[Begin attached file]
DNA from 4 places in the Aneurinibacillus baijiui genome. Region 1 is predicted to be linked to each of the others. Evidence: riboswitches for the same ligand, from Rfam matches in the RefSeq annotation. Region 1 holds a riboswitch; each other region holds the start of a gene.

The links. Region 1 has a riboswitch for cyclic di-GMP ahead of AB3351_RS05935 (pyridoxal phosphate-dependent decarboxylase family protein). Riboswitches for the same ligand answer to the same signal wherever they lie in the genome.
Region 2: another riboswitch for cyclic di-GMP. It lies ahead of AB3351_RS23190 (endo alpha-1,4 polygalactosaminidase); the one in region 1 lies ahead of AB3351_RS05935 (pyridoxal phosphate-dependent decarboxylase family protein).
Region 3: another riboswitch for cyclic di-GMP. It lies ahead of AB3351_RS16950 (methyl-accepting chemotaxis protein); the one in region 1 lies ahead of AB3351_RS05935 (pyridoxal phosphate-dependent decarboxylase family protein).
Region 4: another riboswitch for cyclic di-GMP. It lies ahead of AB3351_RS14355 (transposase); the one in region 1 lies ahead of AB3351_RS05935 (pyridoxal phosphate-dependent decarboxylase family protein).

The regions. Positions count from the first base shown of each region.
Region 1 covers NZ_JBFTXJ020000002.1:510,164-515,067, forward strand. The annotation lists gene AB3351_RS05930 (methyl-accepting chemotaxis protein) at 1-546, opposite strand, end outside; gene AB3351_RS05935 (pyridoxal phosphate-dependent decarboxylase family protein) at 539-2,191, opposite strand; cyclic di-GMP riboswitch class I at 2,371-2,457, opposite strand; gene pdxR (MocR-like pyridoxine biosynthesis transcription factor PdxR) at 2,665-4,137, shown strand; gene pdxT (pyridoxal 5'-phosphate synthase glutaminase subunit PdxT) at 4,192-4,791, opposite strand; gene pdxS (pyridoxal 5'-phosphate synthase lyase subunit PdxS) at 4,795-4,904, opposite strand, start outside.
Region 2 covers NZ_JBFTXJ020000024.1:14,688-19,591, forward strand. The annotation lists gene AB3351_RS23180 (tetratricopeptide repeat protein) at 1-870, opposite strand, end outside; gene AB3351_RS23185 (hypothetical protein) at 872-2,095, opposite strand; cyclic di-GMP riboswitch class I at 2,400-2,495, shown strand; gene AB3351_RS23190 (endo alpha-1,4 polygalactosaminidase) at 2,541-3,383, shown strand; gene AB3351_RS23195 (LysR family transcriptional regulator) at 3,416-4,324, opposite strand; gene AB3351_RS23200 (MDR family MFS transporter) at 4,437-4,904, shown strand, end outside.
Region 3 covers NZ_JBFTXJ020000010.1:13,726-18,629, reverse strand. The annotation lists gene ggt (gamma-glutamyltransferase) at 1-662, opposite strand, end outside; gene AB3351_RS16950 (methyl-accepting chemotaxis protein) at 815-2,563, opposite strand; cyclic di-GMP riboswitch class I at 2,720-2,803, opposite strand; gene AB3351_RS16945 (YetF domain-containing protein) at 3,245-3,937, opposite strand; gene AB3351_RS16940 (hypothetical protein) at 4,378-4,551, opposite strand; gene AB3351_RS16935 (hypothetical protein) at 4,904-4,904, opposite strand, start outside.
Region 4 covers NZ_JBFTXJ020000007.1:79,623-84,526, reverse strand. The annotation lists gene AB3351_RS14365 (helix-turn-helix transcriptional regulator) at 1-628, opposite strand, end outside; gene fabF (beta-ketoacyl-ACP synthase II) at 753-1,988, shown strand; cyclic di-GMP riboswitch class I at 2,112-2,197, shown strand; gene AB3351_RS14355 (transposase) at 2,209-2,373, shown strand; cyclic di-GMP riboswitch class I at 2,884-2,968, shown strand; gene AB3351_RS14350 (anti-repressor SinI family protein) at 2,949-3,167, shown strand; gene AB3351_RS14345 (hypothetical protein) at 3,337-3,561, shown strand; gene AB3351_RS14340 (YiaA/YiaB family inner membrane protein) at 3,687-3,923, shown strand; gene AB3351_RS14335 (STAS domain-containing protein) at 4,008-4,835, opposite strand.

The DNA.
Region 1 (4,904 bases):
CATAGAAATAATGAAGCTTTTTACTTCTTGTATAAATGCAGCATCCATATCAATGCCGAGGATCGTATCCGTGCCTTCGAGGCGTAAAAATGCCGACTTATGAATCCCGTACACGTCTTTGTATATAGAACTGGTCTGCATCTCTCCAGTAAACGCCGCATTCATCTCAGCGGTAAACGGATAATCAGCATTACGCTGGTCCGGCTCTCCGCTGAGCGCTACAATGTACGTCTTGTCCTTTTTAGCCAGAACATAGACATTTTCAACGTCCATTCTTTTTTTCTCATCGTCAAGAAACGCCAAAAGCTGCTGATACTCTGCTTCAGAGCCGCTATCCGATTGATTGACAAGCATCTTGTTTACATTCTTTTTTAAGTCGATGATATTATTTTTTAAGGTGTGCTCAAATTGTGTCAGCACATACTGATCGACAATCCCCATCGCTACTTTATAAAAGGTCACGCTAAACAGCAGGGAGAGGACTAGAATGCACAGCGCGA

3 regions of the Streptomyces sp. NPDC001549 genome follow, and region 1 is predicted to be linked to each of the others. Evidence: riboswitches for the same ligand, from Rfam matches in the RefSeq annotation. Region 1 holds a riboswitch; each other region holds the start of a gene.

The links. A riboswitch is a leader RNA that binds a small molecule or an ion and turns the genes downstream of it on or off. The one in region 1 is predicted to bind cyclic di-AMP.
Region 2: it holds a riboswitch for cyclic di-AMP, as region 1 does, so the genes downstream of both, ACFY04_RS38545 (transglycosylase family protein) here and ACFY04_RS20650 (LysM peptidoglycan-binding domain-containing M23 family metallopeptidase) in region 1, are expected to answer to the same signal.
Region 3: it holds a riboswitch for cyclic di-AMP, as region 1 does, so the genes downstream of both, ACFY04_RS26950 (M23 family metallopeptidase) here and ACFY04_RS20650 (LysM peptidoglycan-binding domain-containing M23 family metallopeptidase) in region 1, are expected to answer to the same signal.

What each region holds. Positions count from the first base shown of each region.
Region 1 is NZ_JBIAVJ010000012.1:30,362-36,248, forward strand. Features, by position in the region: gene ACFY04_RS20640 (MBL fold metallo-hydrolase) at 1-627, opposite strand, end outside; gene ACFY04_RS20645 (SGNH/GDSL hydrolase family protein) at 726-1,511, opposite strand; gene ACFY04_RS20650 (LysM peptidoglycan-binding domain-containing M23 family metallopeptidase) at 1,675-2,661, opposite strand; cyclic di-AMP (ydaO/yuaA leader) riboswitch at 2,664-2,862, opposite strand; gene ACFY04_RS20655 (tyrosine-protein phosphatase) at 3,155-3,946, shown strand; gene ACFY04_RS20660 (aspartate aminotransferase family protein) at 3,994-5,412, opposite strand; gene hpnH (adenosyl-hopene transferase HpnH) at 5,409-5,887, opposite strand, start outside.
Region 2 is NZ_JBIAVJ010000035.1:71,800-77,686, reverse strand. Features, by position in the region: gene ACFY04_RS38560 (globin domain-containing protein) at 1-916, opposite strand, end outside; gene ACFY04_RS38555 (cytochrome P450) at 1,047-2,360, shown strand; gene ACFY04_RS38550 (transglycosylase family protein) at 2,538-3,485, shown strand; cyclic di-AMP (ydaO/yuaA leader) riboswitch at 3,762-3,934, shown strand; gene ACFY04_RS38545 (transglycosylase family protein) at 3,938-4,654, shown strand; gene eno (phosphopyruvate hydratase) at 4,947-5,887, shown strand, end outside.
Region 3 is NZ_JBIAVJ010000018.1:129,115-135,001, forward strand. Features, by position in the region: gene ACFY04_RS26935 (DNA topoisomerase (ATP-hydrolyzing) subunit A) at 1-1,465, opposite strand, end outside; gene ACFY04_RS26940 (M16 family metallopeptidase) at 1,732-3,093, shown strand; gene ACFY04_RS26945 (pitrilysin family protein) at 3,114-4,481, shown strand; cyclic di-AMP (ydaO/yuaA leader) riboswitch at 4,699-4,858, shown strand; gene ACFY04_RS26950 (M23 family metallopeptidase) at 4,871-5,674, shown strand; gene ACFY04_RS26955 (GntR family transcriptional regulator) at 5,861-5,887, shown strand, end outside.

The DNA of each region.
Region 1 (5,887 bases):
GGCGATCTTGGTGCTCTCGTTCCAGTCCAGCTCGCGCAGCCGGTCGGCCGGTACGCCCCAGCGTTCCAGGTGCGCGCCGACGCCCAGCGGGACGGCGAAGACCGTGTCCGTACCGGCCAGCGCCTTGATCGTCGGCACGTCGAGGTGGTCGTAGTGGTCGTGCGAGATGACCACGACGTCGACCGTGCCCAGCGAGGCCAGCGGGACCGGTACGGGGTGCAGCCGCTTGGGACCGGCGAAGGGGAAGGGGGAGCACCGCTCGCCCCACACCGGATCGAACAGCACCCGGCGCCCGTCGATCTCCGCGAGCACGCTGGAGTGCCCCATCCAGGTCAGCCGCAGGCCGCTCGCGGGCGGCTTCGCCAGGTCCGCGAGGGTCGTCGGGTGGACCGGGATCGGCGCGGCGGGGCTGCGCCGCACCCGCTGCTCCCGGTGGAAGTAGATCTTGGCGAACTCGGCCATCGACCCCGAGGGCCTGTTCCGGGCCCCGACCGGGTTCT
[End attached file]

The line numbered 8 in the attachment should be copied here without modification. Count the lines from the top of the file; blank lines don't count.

Region 2 covers NZ_JBFTXJ020000024.1:14,688-19,591, forward strand. The annotation lists gene AB3351_RS23180 (tetratricopeptide repeat protein) at 1-870, opposite strand, end outside; gene AB3351_RS23185 (hypothetical protein) at 872-2,095, opposite strand; cyclic di-GMP riboswitch class I at 2,400-2,495, shown strand; gene AB3351_RS23190 (endo alpha-1,4 polygalactosaminidase) at 2,541-3,383, shown strand; gene AB3351_RS23195 (LysR family transcriptional regulator) at 3,416-4,324, opposite strand; gene AB3351_RS23200 (MDR family MFS transporter) at 4,437-4,904, shown strand, end outside.